MADISON, Wis. - Wisconsin Republicans want to end the $300-per-week federal unemployment supplement, which they said Tuesday hurts businesses that are struggling to fill vacancies as customers return amid a loosening of coronavirus restrictions.
Assembly Speaker Robin Vos (R-Rochester) unveiled a bill to get rid of the unemployment add-on. Wisconsin Democrats said it would be reckless and could slow down the recovery.
Vos said businesses were not just competing with one another now, but also "the couch" because the higher unemployment benefits make people unmotivated to find a job.
"It’s time we get back to work," Vos said. "The pandemic is ending. We need people to return to work."
Gov. Evers, who could veto the bill, did not immediately return a message seeking comment. But Democrats have generally been supportive of the additional unemployment payment, saying other barriers to work are fueling the worker shortage.
Businesses looking for workers
The Wisconsin Job Center shows Wisconsin employers are looking to fill 107,000 jobs with 90,000 people looking for work.
"Lots of essential businesses are scrambling to find employees, because we all did well in the midst of last year. We’re essential, so we continued operations, and now there’s the pent-up demand that had been stored," Alan Petelinsek, Power Test Inc. owner, said. "Things are crazy, and we’re all trying to move, and there’s many hindrances to it, including people staying home, rather than coming to work."
The Sussex company, which makes machines that test huge engines and vehicle power, has 13 openings. Starting pay is about $15.50 per hour, with skilled trades starting at $25 per hour.
Worker at Power Test Inc. in Sussex
Outside Power Test Inc., a monster truck is parked in the grass – an intentional move designed to encourage other people to consider working there.
Wisconsin Manufacturers & Commerce (WMC), the state's chamber, urges Gov. Tony Evers to get rid of the extra $300 week.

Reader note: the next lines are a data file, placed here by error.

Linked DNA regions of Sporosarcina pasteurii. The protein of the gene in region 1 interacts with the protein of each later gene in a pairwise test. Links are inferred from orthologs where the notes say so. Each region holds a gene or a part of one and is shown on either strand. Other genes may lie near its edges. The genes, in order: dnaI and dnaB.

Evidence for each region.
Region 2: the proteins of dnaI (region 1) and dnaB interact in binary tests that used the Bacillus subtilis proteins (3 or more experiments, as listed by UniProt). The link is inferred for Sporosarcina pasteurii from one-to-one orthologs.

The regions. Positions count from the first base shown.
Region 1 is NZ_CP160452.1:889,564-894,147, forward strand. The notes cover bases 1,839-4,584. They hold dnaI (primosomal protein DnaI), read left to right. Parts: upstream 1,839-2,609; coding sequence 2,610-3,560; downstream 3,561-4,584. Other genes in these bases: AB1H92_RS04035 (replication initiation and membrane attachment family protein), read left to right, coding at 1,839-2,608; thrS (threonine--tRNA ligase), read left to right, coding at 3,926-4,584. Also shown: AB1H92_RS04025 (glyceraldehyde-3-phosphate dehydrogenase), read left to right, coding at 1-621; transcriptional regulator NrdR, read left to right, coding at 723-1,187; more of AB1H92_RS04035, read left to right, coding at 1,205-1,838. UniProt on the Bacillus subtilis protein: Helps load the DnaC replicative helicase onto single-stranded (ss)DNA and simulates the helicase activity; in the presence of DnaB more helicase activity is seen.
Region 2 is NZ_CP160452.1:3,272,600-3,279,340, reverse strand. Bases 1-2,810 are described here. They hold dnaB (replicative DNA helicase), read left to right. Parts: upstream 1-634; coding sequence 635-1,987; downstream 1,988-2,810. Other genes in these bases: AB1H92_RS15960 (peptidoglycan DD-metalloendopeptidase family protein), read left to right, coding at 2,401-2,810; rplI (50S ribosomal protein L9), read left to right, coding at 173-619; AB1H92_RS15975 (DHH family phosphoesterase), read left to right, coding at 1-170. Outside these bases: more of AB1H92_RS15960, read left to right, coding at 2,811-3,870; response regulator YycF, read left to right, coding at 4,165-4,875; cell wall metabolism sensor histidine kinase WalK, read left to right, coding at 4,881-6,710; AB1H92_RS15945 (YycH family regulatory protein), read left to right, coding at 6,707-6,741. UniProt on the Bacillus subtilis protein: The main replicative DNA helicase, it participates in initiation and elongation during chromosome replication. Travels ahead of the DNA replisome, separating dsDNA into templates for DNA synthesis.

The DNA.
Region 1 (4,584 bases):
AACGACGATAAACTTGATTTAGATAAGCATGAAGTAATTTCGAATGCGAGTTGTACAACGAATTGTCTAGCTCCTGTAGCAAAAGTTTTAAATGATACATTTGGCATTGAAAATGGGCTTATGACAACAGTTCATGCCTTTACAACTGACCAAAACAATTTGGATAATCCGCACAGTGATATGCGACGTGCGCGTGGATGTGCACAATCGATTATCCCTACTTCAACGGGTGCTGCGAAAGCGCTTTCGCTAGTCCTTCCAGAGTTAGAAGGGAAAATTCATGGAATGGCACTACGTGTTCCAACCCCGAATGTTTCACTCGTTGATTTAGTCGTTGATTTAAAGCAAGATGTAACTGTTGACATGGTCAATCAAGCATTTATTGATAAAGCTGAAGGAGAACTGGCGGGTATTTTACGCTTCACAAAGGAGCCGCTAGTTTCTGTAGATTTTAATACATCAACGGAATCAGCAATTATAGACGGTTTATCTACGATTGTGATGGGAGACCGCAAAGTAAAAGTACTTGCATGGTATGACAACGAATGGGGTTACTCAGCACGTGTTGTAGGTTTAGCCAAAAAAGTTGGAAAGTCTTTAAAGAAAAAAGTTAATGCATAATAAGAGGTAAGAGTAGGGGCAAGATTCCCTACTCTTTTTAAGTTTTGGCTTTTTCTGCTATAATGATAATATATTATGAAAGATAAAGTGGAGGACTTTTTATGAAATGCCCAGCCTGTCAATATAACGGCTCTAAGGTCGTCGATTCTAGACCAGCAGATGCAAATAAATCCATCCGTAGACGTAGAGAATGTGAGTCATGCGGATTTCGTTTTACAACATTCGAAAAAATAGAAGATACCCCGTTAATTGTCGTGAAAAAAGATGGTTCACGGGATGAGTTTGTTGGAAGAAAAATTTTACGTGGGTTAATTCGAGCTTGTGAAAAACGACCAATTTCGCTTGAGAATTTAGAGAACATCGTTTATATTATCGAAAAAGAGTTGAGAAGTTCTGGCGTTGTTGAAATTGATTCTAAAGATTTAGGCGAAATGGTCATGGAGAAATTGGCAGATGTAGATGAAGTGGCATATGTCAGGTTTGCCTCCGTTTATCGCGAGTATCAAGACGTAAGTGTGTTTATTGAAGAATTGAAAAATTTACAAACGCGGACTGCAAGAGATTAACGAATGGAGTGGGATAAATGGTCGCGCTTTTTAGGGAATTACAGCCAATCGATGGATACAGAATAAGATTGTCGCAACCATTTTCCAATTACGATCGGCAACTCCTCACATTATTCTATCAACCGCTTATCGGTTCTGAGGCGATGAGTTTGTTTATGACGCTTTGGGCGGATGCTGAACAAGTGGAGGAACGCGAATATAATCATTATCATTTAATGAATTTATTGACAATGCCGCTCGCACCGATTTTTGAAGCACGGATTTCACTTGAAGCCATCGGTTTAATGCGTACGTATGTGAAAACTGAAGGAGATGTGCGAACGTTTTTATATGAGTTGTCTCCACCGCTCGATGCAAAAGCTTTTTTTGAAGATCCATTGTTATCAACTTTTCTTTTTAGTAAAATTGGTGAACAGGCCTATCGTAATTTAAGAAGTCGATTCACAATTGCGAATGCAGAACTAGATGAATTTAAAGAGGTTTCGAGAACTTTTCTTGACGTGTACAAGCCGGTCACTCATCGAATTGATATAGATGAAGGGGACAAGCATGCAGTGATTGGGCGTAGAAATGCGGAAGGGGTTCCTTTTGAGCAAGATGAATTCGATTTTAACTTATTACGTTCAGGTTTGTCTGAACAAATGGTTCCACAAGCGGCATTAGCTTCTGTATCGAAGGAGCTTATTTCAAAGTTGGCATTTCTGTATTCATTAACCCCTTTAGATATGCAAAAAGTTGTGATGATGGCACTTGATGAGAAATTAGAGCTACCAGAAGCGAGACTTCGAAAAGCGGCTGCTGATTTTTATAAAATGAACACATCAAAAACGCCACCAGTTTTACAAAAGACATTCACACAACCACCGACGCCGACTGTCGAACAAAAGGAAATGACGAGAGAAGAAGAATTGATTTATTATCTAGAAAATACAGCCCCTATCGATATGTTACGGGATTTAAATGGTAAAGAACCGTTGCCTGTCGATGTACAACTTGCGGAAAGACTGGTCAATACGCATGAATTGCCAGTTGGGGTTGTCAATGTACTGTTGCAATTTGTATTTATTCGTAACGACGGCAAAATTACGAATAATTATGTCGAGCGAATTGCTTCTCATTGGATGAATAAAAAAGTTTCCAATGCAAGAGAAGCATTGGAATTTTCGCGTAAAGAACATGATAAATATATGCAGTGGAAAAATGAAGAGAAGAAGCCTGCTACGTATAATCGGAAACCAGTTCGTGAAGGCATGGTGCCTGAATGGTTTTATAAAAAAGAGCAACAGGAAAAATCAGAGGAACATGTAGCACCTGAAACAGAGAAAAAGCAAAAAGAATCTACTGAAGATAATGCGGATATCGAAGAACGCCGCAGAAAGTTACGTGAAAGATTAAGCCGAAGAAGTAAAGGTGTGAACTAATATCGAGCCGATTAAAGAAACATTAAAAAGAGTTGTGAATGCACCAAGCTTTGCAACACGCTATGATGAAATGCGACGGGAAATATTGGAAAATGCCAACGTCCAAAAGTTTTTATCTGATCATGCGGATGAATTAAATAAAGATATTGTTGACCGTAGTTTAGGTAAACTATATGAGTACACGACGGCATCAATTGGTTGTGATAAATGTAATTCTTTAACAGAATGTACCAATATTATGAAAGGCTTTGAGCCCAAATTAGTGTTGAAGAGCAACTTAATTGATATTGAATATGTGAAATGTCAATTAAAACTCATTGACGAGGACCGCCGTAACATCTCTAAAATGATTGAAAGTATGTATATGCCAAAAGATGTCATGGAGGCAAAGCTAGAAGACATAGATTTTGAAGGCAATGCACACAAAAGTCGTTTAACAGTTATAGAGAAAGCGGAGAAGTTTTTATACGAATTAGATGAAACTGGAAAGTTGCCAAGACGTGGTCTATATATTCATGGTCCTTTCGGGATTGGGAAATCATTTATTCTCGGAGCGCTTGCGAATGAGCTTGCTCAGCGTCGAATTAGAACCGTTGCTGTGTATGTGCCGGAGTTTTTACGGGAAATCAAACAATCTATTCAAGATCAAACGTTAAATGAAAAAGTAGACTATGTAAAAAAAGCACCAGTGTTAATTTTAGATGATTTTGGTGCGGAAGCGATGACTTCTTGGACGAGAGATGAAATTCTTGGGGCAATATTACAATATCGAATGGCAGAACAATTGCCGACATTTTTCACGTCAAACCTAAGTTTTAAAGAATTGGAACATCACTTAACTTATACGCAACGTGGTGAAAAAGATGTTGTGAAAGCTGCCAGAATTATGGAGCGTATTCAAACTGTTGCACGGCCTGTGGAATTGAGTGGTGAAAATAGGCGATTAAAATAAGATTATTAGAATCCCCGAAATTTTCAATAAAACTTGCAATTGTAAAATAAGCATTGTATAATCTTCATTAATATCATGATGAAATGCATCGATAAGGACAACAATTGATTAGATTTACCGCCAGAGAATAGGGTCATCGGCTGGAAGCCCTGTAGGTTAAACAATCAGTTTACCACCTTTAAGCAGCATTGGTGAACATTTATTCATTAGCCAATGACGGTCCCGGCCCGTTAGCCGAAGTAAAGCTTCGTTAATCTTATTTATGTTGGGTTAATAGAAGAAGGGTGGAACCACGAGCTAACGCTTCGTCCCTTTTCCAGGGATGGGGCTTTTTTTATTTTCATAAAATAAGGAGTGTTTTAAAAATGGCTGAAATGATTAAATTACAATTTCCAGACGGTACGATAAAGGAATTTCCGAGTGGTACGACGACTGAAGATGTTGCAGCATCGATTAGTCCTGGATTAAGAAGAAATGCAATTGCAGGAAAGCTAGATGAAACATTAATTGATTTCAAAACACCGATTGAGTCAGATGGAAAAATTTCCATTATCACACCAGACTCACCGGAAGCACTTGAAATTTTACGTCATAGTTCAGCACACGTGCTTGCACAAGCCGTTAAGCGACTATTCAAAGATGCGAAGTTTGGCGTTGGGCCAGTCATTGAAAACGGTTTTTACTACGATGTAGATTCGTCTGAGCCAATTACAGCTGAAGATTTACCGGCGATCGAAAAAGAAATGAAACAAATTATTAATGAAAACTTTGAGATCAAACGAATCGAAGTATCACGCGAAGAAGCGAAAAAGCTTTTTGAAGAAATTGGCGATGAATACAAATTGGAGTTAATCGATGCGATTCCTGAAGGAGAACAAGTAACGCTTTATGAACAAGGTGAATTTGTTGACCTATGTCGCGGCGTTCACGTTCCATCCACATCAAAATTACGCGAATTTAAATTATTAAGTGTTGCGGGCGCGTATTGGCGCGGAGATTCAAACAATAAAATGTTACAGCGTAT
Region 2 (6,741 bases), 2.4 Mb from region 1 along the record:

"There are so many Wisconsinites who want to work, who love going into a shop floor every day, or whatever their job might be. But when you put nearly $17 an hour on the table, as an incentive to stay home and not work, that makes it really challenging for some of those people who maybe want to enjoy the summer," said Nick Novak, WMC vice president of communications and marketing.
"It’s certainly something you think about when your buddy is sitting at home or on the boat, on a lake somewhere and your in here working," Petelinsek said
Shortage not just about $300
Labor experts say the labor shortage is not just about the $300 payment. Some unemployed people have been reluctant to return to work because they fear catching the virus. Others have found new occupations.
The state's maximum unemployment benefit is $370 per week. The federal add-on brings the total to $670 per week, before taxes are taken out.
"If you’re raising a three or four member family, and you’re only bringing in $400 to $500 dollars a week, that’s $2,000 dollars a month. You take away rent, you take away utilities, food, all of those things that are just basic needs, unemployment is not better," said Chenon Hussey with Wisconsin Unemployment ACTION Group.
Hussey moderates a Wisconsin unemployment support group on Facebook. She said parents are having trouble finding child care and the right job.
"These are people who were small business owners, people who worked in careers, but their job was downsized, or they haven’t been called back, yet. These are skilled people and their jobs aren’t just out there," Hussey said. "If you were making $27 an hour pre-pandemic and your company closed, you’re not going to go flip burgers at McDonald's for $11 an hour, and that doesn’t make you lazy. That means you are looking for a suitable job replacement."
"These families are literally being sustained by that extra $300."
Details of the bill
Under the bill, Wisconsin would no longer participate in four federal unemployment enhancement programs: Pandemic Unemployment Assistance, Pandemic Emergency Unemployment Compensation, Federal Pandemic Unemployment Compensation and Mixed Earner Unemployment Compensation.
The bill also prohibits the Wisconsin Department of Workforce Development from waiving work-search requirements for any reason that is related to COVID-19. Republicans moved forward with separate plans to reinstate the work requirement, with a legislative committee planning to vote Wednesday to suspend the state rule waiving the work search requirements. That waiver is set to expire in July.
If the rule is put back in place, unemployed people will have to perform four work-search activities weekly to obtain benefits.
The $300 weekly supplement was included in President Joe Biden’s $1.9 trillion stimulus measure, approved in March, and set to expire on Sept. 6. Vos said he worried the supplement may be extended.
The bill could be taken up by the Legislature as soon as next month, Vos said.
More than a dozen states with Republican governors have moved to eliminate the $300 payment.